The theory of operation is as follows: When the tool is in operation its vibration causes the retainer to shake transversely in the socket member. By reason of the diverging relation between the holes and the corresponding relation of the legs, engagement of either leg with the radially inner side of its hole causes a resulting force which is at right angles to the axis of the holes and almost radially outward, hence there is a small moment towards the converging ends of the holes; similarly, when the outer sides of the legs engage the radially outer sides of the holes, the resulting force is likewise at right angles but almost radially inward, hence'producing a slight moment towards the diverging ends of the holes. Now, when the retainer is axially outward from its normal position, only the radially outer sides of the holes and outer sides of the legs engage because the holes are larger in diameter than the legs. Also, when the retainer is axially inward from its normal position only the radially inner sides of the holes and inner sides of the legs engage. Therefore, in the first case the retainer tends to work inwardly to its normal position and in the second case tends to work outwardly to its normal position. When in such normal position, the radially inner side of one leg engages the corresponding side of its hole at precisely the same instant that the radially outer side of the other leg engages the corresponding side of its hole, and conversely; hence, the axial moments cancel each other.

With this construction, no additional retaining means is necessary, even though the angle between the legs of the retainer is so slight that the retainer may be easily withdrawn from the socket member with one finger.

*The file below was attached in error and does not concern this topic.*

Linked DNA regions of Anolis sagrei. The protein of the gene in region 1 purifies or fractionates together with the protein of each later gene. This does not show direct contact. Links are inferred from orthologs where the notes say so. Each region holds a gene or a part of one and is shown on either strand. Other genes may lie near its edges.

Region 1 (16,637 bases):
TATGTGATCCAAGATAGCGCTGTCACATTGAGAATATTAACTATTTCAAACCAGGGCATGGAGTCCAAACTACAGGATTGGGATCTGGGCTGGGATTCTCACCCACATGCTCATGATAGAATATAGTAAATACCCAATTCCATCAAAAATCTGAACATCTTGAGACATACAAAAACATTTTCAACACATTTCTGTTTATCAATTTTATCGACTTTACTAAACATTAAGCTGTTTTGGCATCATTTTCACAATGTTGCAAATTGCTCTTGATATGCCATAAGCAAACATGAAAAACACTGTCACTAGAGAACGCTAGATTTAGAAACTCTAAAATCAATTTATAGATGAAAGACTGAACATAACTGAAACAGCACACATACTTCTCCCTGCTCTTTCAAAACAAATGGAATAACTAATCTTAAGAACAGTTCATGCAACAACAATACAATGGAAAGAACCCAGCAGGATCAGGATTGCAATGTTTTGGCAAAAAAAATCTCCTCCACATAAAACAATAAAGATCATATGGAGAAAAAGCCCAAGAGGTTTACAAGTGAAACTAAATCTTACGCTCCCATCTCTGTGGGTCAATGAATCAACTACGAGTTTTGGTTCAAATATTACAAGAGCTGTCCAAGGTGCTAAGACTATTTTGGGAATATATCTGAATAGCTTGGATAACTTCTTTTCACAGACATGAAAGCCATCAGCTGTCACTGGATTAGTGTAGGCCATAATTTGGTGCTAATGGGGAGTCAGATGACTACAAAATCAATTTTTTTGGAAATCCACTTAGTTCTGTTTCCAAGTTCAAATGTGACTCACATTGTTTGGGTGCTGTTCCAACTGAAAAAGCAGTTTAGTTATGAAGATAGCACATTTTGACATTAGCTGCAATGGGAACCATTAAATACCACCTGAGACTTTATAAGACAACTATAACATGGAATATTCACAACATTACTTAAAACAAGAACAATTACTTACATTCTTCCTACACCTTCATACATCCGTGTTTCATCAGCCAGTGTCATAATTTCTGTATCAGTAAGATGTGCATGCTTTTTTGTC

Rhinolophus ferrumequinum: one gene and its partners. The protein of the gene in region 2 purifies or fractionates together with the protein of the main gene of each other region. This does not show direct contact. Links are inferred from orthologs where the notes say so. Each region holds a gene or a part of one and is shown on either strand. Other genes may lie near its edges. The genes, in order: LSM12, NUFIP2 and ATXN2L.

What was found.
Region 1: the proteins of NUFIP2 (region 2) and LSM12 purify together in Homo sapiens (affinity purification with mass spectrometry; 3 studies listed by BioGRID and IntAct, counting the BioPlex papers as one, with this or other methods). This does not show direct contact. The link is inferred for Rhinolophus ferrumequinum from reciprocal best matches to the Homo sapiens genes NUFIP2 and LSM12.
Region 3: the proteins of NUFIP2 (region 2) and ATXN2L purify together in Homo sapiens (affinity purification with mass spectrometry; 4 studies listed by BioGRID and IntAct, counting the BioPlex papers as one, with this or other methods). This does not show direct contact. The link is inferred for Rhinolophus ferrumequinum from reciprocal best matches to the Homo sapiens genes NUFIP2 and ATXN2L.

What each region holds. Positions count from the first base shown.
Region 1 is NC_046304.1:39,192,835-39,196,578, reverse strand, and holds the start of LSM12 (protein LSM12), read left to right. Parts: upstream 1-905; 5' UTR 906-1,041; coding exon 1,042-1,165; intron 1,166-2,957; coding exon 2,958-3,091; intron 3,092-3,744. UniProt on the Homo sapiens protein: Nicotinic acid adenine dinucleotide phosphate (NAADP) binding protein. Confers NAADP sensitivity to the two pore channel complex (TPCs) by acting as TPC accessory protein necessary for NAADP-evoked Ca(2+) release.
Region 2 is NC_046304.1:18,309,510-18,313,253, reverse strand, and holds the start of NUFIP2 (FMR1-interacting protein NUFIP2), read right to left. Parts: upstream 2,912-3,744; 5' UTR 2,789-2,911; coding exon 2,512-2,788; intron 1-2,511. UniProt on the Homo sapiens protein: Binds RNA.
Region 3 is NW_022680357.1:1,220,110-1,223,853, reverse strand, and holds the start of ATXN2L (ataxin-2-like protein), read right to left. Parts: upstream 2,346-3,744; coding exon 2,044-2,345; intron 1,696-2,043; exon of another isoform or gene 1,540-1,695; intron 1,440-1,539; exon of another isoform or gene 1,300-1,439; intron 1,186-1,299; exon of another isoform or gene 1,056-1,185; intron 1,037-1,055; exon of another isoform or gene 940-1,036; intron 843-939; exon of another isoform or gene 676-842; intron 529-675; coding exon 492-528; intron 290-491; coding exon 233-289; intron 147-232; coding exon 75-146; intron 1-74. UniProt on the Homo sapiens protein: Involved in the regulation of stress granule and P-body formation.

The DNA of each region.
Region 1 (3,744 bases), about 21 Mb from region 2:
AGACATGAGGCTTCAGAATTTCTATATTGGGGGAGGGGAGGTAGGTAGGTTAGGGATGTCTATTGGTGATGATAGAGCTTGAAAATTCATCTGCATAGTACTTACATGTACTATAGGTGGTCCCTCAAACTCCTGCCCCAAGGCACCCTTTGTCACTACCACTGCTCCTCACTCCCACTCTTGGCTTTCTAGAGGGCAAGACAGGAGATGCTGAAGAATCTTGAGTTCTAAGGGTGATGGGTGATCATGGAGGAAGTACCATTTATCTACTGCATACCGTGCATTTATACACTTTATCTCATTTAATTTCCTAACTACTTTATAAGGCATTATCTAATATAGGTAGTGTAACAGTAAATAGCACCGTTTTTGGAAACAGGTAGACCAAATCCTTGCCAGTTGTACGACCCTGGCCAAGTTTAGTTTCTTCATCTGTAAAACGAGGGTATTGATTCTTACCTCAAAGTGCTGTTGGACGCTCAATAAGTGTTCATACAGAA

The portions of the legs intermediate the ends thereof, that is, the portions thereof which extend through the counterbored portion 6b of the socket member, receive the blow of the hammer by the engagement therewith of the outer side of the collar 7b. But since the legs 8a rest on the bottom sides of the holes 6c, there can be no material distortion of such legs of the retainer when struck by the collar 71).

Though I have shown and described a particular construction, combination and arrangement of parts and portions, I do not wish to be limited to this particular construction, combination and arrangement. but desire to include in the scope of my invention the construction, combination and arrangement substantially as set forth in the appended claims.

Having thus described my invention, whatI claim as new and desire to secure by Letters Patent is:

1. In a device of the class described, the combination with a shank provided with a retaining portion near one end, of a socket member having a deep recess adapted to receive the portion of the shank from the end thereof to the portion beyond the retaining portion, said socket member having a pair of spaced apart holes p0- sitioned at a slight angle with respect to each other and extending transversely to the longitudinal axis of the recess, one hole being positioned at each side of the axis and intersecting the recess adjacent the opposite sides thereof, and a U-shaped retainer having legs slightly smaller in cross section than the cross section of the holes, said legs being positioned substantially at the same angle with respect toeach other as the axes of the holes with respect to each other, said legs being loosely positioned in said holes and adapted to be engaged intermediate their ends by the retaining portion of the shank for retaining the shank within the recess.